Students and faculty use 3D printing to ‘Build a Better Book’
February 21, 2023
For English professor Dr. Tamara O’Callaghan, finding a way to intersect the humanities with cutting-edge technology holds potential far beyond simply helping English majors acquire multidisciplinary skills.
Makerspaces furnished with 3D scanners, 3D printers and laser cutters for people to experiment and research with are popping up in libraries around the country, including at the Steely Library with Stego Studio.
But how could an English professor design and offer a course that uses 3D printing to enrich understanding of language? Well, one answer is to use it to make language more accessible for others.
The Build a Better Book program started in Colorado and encourages middle schoolers to engage with makerspaces by having them develop physical objects to pair with storybooks to make reading more immersive for children with visual impairments. When O’Callaghan was alerted to the program, she was instantly intrigued. So, she reached out to the program to explore how she could translate this program to a university classroom.
A crux of the Build a Better Book program in Colorado is its potential to stimulate tangible social change and abridge information accessibility inequities. Finding a way to bake an element that strives for social progress by applying the course work to communities outside of NKU into the course was the next step for O’Callaghan.
Clovernook Center For the Blind and Visually Impaired is a Cincinnati-based nonprofit. They’re the largest manufacturer of braille by volume in the world, responsible for producing braille translations of books for the Library of Congress and making braille menus for McDonalds.
When O’Callaghan learned about Clovernook, the opportunity to work together seemed serendipitous. Clovernook was looking to expand their reach to international regions to level shortages in accessible learning materials and wanted to collaborate with higher education institutions to develop learning materials.
Clovernook had recently minted a partnership with the African Storybook Initiative, an effort to publish multilingual storybooks to address a stark shortage of children’s books and improve childhood literacy in Africa. The initiative stores published stories in a database, spanning over 200 African-spoken languages.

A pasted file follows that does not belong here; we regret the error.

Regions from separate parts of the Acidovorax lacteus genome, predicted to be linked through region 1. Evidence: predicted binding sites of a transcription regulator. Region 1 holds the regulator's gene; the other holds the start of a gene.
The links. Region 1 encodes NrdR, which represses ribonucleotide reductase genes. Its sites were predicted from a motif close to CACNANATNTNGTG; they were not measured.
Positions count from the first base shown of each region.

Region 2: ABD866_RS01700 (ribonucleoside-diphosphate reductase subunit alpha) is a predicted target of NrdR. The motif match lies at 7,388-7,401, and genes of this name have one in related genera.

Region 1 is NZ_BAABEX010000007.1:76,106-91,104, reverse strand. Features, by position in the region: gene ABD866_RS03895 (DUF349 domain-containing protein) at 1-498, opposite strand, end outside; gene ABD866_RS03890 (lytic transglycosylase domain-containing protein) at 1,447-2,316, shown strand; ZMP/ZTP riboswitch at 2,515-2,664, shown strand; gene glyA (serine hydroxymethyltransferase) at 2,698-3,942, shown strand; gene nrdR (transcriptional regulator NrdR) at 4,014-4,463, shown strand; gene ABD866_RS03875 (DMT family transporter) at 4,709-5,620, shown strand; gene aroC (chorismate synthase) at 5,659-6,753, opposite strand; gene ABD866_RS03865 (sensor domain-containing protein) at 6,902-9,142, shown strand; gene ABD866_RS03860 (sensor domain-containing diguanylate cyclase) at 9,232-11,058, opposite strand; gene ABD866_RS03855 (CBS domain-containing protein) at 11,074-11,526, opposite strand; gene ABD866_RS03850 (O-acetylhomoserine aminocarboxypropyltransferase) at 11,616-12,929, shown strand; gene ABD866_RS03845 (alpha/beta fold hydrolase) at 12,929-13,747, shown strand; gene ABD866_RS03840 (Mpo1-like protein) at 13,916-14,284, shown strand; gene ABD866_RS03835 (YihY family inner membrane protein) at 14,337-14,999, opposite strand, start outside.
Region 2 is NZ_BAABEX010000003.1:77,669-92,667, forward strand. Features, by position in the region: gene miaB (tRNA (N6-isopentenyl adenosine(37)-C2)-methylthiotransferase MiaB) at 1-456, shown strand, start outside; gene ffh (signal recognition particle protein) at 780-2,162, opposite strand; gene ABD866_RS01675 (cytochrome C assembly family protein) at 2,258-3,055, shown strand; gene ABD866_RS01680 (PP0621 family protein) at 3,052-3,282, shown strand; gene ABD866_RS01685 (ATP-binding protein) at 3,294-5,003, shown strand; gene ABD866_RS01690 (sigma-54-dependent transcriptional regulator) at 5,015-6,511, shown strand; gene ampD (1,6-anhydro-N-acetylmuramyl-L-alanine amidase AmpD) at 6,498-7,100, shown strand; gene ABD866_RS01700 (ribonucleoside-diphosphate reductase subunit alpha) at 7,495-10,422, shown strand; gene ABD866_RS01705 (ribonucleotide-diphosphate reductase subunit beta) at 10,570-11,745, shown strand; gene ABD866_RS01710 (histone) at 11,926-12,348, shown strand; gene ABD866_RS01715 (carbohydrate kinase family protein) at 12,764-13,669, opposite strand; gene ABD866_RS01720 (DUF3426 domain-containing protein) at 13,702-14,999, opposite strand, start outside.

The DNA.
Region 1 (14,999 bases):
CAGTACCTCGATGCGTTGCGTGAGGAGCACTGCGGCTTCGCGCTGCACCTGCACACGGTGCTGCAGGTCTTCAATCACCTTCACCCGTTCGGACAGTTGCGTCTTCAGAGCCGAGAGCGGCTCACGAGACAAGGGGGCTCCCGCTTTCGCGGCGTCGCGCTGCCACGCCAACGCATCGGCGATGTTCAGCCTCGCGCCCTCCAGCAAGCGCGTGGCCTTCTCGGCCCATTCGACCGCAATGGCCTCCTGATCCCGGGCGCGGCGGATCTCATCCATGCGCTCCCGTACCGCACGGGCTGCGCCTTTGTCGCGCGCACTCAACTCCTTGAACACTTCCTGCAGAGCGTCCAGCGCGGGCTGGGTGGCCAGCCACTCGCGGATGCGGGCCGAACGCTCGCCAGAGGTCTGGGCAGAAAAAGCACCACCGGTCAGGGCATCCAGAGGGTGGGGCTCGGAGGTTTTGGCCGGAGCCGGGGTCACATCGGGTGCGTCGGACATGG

These stories are authorized to be translated and published in braille thanks to the Marrakesh Treaty, an international agreement honored in many countries that waives copyright stipulations and allows text to be translated and published in braille without permission.
“What we’re trying to do with this initiative is help support the global community by making sure that young braille readers have more resources in the classroom, regardless of if they’re in the United States or if they’re in Rwanda,” said Samuel Foulkes, Clovernook director of braille production and accessible innovation.
Foulkes was working with the African Storybook Initiative, and having visited schools in East Africa to receive feedback from students and teachers on braille storybooks they had produced, he was advised that supplemental activities and lesson plans would greatly enhance the learning potential for these children.
This need was a glimmering gateway for O’Callaghan to get involved and solidified a mission for Build a Better Book as a course at NKU.
The course was piloted in the Honors College in Fall of 2022. Students worked in groups to select a storybook and ideate 3D models that would complement the reading experience through sense of touch. Students engaged with the stories to imagine the key stimuli in the stories—the objects that drive home meaning and create sensation beyond the literal message of the text.
One group developed tactile models for a story about a mother chicken deciding the safest place to lay her eggs.
“There were a lot of places where she thought she could lay her eggs, like a pool or a house and then a garden… then she last decided that the nest would be the safest place.” said Saumya Sharma, a student who took the class. “Our main goal was, if we were to make the children from Africa study the books, we needed them to have a real life experience.”